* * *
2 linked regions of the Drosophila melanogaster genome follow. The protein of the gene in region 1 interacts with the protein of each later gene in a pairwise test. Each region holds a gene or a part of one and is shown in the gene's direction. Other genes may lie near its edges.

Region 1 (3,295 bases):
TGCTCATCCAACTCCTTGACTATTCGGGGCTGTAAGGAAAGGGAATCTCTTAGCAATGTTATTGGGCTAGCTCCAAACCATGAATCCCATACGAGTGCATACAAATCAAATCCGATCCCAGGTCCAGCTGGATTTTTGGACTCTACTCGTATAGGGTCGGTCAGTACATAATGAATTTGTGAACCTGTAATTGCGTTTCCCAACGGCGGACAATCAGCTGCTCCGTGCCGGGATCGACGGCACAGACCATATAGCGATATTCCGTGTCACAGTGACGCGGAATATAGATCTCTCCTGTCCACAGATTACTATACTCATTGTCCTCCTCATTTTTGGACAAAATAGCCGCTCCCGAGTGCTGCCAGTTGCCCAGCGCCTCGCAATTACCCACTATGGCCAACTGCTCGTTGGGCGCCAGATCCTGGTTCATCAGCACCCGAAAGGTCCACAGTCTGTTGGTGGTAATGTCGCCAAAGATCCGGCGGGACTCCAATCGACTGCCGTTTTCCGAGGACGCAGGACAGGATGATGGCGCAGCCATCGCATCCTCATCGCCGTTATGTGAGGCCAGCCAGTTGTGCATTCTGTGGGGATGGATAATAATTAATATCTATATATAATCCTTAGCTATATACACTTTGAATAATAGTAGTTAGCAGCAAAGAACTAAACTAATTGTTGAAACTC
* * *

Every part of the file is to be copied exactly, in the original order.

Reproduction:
2 linked regions of the Drosophila melanogaster genome follow. The protein of the gene in region 1 interacts with the protein of each later gene in a pairwise test. Each region holds a gene or a part of one and is shown in the gene's direction. Other genes may lie near its edges.

Region 1 (3,295 bases):
TGCTCATCCAACTCCTTGACTATTCGGGGCTGTAAGGAAAGGGAATCTCTTAGCAATGTTATTGGGCTAGCTCCAAACCATGAATCCCATACGAGTGCATACAAATCAAATCCGATCCCAGGTCCAGCTGGATTTTTGGACTCTACTCGTATAGGGTCGGTCAGTACATAATGAATTTGTGAACCTGTAATTGCGTTTCCCAACGGCGGACAATCAGCTGCTCCGTGCCGGGATCGACGGCACAGACCATATAGCGATATTCCGTGTCACAGTGACGCGGAATATAGATCTCTCCTGTCCACAGATTACTATACTCATTGTCCTCCTCATTTTTGGACAAAATAGCCGCTCCCGAGTGCTGCCAGTTGCCCAGCGCCTCGCAATTACCCACTATGGCCAACTGCTCGTTGGGCGCCAGATCCTGGTTCATCAGCACCCGAAAGGTCCACAGTCTGTTGGTGGTAATGTCGCCAAAGATCCGGCGGGACTCCAATCGACTGCCGTTTTCCGAGGACGCAGGACAGGATGATGGCGCAGCCATCGCATCCTCATCGCCGTTATGTGAGGCCAGCCAGTTGTGCATTCTGTGGGGATGGATAATAATTAATATCTATATATAATCCTTAGCTATATACACTTTGAATAATAGTAGTTAGCAGCAAAGAACTAAACTAATTGTTGAAACTC